I have read so many books since I last posted… especially over the last month or so while I have been on ‘summer holidays’.
I do not have the time, or the phenomenal amount of energy necessary to review all of the books in detail – so I’ll list most of them, review some and only go into detail about a few! Here goes:
Jael has never fit in – but then she has never stayed in one place long enough to make a serious attempt. Her father is an ex-priest with trust issues. Her mother died when she was very young. This time things are different though – perhaps she will be able to stay here for longer than a year! As her 16th birthday arrives, Jael must face up to her destiny and come to terms with her new and potentially devastating powers… with the help of her uncle (a five thousand year old demon) and the cute skater boy who wants to date her…
Really enjoyed this one! Maybe I spent too many years at Catholic School – but I found the characters likeable and enjoyed the action sequences!
- The Lunar Chronicles : Cinder by Marissa Meyer
At first I thought this would be a Steam Punk novel based on the Cinderella fairytale. It isn’t. It is a science fiction novel based on Cinderella with some very interesting twists. Set in the future, after World War IV has totally rearranged the world and the moon, Cinder is a cyborg (mostly human but part machine) who earns her way by working as a mechanic and giving all the proceeds to her mean and nasty (but not necessarily wicked) stepmother. The empire, based in New Beijing, is being devastated by the Letumosis Plague. As the old Emperor dies of the plague, after years of frantic research fails to find a cure, his son, Prince Kai finds himself desperately holding of the political machinations of Queen Lavana, the ruler of Lunar. As Kai and Cinder’s stories collide and entwine through their personal experiences with the plague, the plot thickens as the plague originates from Lunar and Queen Levana uses her personal magic (bioelectricity) to enthrall the people as she attempts to take over the Empire and eventually, the world!!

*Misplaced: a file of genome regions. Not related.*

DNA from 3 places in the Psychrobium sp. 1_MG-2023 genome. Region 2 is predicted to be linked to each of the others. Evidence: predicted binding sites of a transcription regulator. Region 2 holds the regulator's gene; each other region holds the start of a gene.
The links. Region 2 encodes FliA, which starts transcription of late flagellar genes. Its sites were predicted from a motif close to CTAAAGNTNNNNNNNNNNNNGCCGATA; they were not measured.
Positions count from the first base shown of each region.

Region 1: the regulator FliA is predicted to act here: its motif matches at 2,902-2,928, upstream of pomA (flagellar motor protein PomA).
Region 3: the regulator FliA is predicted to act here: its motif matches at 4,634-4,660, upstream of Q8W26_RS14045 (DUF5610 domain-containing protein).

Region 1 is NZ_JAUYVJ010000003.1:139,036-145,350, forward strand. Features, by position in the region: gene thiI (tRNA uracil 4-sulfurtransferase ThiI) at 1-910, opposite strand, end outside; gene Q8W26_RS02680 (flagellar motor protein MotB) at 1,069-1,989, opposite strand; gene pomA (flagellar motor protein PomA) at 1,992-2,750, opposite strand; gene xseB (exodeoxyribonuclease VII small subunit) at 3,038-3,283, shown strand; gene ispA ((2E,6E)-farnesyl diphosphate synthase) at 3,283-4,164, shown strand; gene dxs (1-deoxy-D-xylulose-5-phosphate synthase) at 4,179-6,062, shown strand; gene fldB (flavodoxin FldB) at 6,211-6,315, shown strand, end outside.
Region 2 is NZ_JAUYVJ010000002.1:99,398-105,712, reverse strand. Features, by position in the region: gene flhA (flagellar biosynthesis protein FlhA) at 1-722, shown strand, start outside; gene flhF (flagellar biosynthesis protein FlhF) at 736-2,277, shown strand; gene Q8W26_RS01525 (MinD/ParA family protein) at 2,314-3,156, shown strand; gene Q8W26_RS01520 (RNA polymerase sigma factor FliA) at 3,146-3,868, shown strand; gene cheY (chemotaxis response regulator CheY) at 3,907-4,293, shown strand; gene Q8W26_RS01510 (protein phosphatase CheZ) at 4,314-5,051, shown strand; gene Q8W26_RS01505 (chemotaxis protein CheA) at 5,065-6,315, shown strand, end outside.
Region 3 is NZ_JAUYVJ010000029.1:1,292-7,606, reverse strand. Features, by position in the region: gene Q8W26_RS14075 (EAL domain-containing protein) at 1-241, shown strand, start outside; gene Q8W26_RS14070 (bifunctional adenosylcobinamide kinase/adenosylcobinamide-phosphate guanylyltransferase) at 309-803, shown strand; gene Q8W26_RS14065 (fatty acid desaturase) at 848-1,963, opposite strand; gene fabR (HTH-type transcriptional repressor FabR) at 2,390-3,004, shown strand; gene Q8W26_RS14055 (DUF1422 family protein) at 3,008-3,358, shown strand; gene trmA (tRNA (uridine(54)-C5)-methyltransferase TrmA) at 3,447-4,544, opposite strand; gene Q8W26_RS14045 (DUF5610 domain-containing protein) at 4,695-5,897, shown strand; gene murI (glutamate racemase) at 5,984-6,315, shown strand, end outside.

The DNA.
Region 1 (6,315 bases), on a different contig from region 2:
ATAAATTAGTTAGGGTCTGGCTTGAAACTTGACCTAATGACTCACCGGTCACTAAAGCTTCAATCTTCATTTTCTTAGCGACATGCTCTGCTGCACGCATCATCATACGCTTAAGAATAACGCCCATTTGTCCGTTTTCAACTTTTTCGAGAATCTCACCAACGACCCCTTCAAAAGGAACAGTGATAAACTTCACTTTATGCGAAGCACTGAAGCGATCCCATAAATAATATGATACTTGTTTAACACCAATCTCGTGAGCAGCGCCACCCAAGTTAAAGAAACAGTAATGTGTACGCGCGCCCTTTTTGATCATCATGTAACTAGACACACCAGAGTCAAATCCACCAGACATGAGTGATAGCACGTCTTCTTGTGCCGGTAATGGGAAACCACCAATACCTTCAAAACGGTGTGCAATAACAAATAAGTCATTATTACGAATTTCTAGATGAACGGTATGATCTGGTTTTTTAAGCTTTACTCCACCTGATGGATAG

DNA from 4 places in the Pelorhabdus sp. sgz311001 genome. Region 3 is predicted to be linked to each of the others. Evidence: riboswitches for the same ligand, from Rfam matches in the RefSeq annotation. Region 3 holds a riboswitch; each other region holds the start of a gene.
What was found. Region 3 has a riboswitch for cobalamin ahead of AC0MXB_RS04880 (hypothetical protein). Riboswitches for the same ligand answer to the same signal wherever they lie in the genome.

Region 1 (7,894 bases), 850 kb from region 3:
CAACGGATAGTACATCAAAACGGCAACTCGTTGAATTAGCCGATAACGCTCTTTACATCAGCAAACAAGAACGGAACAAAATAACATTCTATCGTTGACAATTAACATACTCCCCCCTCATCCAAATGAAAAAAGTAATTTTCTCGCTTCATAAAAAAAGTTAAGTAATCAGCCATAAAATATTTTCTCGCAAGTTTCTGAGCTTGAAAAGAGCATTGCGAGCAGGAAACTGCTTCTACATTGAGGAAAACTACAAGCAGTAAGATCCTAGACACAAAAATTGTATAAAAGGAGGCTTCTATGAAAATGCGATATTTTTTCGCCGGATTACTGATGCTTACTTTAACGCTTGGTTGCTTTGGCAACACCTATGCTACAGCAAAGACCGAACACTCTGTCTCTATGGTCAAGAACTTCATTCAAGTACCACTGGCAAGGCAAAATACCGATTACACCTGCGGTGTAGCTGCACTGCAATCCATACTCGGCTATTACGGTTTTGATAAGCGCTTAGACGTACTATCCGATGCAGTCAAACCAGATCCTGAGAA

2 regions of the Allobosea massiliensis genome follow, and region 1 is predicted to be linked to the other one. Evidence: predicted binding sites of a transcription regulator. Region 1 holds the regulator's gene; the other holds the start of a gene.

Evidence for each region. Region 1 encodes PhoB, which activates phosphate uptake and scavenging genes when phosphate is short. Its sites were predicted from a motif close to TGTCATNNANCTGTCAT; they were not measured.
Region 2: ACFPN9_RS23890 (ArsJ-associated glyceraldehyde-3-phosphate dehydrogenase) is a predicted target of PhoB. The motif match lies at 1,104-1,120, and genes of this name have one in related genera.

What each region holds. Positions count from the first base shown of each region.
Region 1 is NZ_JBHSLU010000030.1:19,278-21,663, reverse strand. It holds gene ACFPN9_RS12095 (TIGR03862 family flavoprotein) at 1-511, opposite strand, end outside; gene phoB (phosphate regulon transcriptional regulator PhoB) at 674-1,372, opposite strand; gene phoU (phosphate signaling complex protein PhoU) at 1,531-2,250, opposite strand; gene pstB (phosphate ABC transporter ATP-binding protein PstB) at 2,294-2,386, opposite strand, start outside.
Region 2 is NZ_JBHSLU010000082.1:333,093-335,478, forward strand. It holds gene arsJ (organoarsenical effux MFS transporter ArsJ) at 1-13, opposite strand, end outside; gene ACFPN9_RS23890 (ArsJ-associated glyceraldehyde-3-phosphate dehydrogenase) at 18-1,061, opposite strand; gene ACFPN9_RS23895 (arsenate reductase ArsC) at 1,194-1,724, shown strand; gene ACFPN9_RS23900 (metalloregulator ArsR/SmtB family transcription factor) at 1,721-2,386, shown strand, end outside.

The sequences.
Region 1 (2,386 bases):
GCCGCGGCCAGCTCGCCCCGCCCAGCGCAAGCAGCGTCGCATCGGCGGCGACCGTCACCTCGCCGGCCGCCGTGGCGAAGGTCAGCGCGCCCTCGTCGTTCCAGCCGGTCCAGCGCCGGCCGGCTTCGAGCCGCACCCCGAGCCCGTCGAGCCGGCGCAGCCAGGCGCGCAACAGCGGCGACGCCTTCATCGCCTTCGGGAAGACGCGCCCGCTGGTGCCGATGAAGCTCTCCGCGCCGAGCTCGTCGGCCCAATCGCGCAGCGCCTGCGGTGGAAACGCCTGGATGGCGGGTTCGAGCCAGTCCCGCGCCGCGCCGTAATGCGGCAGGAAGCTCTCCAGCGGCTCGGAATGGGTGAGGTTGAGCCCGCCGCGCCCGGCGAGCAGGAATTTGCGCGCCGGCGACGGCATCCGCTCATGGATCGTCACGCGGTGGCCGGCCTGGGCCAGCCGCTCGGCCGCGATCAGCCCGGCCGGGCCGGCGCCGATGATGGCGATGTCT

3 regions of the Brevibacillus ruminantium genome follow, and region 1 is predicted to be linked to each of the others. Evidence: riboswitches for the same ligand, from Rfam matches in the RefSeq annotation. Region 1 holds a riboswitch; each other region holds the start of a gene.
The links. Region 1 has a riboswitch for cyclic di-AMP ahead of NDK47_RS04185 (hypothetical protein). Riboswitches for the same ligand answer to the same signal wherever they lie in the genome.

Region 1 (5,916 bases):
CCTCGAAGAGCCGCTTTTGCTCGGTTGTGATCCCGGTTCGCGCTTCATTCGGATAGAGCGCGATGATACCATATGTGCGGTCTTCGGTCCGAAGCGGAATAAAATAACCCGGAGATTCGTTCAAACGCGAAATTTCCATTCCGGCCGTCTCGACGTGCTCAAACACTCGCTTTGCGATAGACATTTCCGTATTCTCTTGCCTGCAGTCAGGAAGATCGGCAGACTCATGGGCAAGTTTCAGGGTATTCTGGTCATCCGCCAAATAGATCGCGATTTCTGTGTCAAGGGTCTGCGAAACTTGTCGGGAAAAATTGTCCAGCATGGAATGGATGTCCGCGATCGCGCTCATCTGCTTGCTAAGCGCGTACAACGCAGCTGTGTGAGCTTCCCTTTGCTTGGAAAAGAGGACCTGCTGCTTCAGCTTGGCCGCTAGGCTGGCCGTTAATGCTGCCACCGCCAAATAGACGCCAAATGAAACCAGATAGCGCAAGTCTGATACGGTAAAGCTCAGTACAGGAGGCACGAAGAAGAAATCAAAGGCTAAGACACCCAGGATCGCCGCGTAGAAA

I thoroughly enjoyed reading this book – loved the idea (I have a soft spot for re-told fairytales), and the characters who though not perfect, show strength and humour as they battle their personal demons and try to do what is right for the greater good!
I actually read this one to review it for Penguin, my review will hopefully be included on their blog in January/February! I’ll twitter the link if they do!
- Daughters of Saraqael : Becoming by Raine Thomas
- Born at Midnight by C.C. Hunter
- Miss Peregrine’s Home for Peculiar Children by Ransom Riggs
- Red Handed by Gena Sholwater
- 13 to Life by Shannon Delany
- Blessed by Cynthia Leitich Smith
- Diabolical by Cynthia Leitich Smith
- Hereafter by Tara Hudson
- Moonlight by Rachel Hawthorne
- My Sould to Take by Rachel Vincent
- The Gathering by Kelley Armstrong
Not the series recommended to me by one of my students, (Isabel recommended the Darkest Powers series by the same author), but I thoroughly enjoyed this shape shifting / Native American Indian fantasy for young adults! The second book in the series, The Calling is due out in the USA in April.